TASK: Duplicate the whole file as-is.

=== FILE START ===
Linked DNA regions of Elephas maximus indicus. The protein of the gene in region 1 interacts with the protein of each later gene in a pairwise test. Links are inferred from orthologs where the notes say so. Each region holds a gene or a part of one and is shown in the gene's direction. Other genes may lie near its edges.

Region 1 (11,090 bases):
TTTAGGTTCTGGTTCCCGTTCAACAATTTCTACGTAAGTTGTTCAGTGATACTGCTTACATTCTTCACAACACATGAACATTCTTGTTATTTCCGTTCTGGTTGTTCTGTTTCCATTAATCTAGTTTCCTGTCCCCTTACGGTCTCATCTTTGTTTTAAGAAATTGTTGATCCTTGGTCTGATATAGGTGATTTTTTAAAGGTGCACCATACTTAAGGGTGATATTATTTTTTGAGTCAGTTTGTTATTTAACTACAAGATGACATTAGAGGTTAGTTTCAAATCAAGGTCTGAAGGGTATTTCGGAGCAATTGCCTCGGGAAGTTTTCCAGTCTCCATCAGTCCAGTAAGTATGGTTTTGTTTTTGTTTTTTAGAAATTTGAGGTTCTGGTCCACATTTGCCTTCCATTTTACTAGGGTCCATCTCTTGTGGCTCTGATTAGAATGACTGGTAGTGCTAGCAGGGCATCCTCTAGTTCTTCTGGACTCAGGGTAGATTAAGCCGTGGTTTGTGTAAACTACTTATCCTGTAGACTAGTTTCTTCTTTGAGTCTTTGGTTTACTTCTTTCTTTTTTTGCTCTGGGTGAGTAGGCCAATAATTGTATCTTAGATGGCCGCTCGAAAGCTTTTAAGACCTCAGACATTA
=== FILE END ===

Linked DNA regions of Elephas maximus indicus. The protein of the gene in region 1 interacts with the protein of each later gene in a pairwise test. Links are inferred from orthologs where the notes say so. Each region holds a gene or a part of one and is shown in the gene's direction. Other genes may lie near its edges.

Region 1 (11,090 bases):
TTTAGGTTCTGGTTCCCGTTCAACAATTTCTACGTAAGTTGTTCAGTGATACTGCTTACATTCTTCACAACACATGAACATTCTTGTTATTTCCGTTCTGGTTGTTCTGTTTCCATTAATCTAGTTTCCTGTCCCCTTACGGTCTCATCTTTGTTTTAAGAAATTGTTGATCCTTGGTCTGATATAGGTGATTTTTTAAAGGTGCACCATACTTAAGGGTGATATTATTTTTTGAGTCAGTTTGTTATTTAACTACAAGATGACATTAGAGGTTAGTTTCAAATCAAGGTCTGAAGGGTATTTCGGAGCAATTGCCTCGGGAAGTTTTCCAGTCTCCATCAGTCCAGTAAGTATGGTTTTGTTTTTGTTTTTTAGAAATTTGAGGTTCTGGTCCACATTTGCCTTCCATTTTACTAGGGTCCATCTCTTGTGGCTCTGATTAGAATGACTGGTAGTGCTAGCAGGGCATCCTCTAGTTCTTCTGGACTCAGGGTAGATTAAGCCGTGGTTTGTGTAAACTACTTATCCTGTAGACTAGTTTCTTCTTTGAGTCTTTGGTTTACTTCTTTCTTTTTTTGCTCTGGGTGAGTAGGCCAATAATTGTATCTTAGATGGCCGCTCGAAAGCTTTTAAGACCTCAGACATTA